Matt McHale of By the Horns reminds us that the shot attempts James and Dwyane Wade took down the stretch were precisely what the Bulls wanted: "Remember: The Bulls wanted to force James and Wade to shoot jump shots. That was the plan. Neither man has ever been a high percentage three-point shooter. Neither one of them is or ever has been a lights out shooter from long range. And yet, there they were, gunning the Bulls down with cold-blooded jumpers."
Kelly Dwyer of Ball Don't Lie: "[James] made his star turn in my eyes because he was aggressive when it counted the most, and because he mixed it up. Because it wasn't all 3-pointers (though that was the case down the stretch in Game 5, as James nailed two of three in the final two minutes) and dunks. It was the smart play, every time. It wasn't all talent and ridiculous athleticism. It was smarts and touch and all the right plays. He also shut down the league's MVP for the second straight fourth quarter, in games that could have gone either way."
Adrian Wojnarowski of Yahoo! Sports on the 2006 Finals: " Cuban was an ungracious loser five years ago, and should’ve watched the way Nowitzki handled the meltdown to Miami. Dirk’s regret was over his own performance, never the officiating. And in that way, Cuban never gave the Heat the proper respect they deserved for winning the title. He blamed it on the officials, declaring that a 2-0 series lead had been blown on the disparity of whistles, on Wade’s parade to the free-throw line. For the rest of the NBA, for those who want to see the Heat fail, the Mavericks represent the last line of defense."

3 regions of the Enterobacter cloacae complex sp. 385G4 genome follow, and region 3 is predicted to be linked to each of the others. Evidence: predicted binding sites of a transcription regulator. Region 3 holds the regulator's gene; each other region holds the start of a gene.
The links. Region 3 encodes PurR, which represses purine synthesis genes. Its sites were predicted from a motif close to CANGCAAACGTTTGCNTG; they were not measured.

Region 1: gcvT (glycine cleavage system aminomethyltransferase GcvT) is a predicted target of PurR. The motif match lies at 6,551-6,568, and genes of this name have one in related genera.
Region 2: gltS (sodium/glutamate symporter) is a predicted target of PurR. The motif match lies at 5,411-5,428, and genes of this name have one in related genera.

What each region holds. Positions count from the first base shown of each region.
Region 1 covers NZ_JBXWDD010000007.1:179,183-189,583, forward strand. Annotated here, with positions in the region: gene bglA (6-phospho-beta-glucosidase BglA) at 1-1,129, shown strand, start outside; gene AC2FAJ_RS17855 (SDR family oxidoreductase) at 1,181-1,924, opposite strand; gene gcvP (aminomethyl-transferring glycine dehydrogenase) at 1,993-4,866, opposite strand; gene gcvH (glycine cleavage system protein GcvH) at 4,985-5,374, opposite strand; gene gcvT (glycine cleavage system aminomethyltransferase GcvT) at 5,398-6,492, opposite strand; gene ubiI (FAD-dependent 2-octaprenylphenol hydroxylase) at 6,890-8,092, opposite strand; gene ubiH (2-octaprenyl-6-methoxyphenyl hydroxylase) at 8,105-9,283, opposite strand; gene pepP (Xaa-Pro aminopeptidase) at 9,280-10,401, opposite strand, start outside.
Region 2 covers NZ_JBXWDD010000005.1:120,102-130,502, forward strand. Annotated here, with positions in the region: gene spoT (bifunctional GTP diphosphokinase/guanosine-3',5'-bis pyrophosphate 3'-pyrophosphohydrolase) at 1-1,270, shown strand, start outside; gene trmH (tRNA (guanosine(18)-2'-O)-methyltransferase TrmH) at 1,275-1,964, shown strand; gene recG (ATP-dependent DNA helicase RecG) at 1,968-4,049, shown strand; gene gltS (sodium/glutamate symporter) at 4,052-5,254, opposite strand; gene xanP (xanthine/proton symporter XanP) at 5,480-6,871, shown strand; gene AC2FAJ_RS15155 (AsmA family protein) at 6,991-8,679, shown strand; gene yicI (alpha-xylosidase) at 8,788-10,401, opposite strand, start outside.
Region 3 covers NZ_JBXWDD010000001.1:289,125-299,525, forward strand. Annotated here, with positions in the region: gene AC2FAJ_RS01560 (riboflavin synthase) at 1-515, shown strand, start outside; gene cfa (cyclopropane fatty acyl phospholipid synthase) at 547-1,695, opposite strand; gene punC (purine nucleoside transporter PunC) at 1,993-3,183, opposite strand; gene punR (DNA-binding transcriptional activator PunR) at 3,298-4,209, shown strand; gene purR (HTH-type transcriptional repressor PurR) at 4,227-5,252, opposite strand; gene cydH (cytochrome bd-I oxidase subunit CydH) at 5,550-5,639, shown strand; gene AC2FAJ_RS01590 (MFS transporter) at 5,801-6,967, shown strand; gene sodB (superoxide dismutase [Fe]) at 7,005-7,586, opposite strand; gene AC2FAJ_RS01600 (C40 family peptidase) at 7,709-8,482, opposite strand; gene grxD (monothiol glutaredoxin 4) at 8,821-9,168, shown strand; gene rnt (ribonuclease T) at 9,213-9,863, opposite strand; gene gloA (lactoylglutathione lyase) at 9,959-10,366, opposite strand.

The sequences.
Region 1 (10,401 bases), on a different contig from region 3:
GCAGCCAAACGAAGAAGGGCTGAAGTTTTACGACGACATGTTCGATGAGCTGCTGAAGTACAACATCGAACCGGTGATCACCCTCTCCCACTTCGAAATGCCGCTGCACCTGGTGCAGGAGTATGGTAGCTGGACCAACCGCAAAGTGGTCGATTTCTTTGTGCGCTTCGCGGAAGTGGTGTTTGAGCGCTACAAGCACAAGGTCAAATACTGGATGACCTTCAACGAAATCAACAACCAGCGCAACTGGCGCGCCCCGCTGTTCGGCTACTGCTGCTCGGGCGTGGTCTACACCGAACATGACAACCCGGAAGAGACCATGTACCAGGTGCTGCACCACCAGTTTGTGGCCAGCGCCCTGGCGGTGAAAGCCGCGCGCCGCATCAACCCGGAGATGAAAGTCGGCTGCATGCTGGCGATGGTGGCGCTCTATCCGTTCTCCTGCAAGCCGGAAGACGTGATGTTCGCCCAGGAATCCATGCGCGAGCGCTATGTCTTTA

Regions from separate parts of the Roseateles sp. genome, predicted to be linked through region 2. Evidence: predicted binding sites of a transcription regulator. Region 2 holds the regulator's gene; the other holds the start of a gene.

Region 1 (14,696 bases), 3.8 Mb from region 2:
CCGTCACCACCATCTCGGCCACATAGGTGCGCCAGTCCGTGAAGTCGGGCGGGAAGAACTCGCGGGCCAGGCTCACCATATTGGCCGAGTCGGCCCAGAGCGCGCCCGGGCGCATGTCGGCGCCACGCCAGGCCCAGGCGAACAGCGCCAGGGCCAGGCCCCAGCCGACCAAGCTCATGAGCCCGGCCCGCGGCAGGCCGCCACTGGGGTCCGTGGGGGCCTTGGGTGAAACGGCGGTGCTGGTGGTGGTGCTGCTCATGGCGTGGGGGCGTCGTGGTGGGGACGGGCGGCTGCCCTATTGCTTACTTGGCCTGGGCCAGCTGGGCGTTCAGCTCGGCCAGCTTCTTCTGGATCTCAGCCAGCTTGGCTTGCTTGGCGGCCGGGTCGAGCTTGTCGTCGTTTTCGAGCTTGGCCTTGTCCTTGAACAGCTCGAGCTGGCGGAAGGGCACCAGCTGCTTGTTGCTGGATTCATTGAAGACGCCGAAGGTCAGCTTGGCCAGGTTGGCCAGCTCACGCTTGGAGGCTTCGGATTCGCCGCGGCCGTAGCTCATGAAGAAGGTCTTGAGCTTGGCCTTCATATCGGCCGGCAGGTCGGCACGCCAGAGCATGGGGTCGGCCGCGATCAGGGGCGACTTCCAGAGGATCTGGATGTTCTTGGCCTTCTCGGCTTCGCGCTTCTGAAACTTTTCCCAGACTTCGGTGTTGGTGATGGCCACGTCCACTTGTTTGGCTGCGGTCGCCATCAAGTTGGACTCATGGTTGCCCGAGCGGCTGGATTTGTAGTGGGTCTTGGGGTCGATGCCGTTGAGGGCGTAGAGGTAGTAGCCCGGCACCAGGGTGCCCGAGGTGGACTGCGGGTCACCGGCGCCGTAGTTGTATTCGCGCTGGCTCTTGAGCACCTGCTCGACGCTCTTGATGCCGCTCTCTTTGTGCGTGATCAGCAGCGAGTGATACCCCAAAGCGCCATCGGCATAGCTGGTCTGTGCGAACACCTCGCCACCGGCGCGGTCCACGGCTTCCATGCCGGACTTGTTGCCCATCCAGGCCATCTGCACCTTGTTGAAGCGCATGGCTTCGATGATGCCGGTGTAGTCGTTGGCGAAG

At Basketball Reference, Neil Paine posts his NBA Power Rankings, which combine the regular season and playoffs. Ranked No. 1 in overall differential? The Miami Heat. Ranked No. 1 if you limit to "post-trade deadline"? The Dallas Mavericks.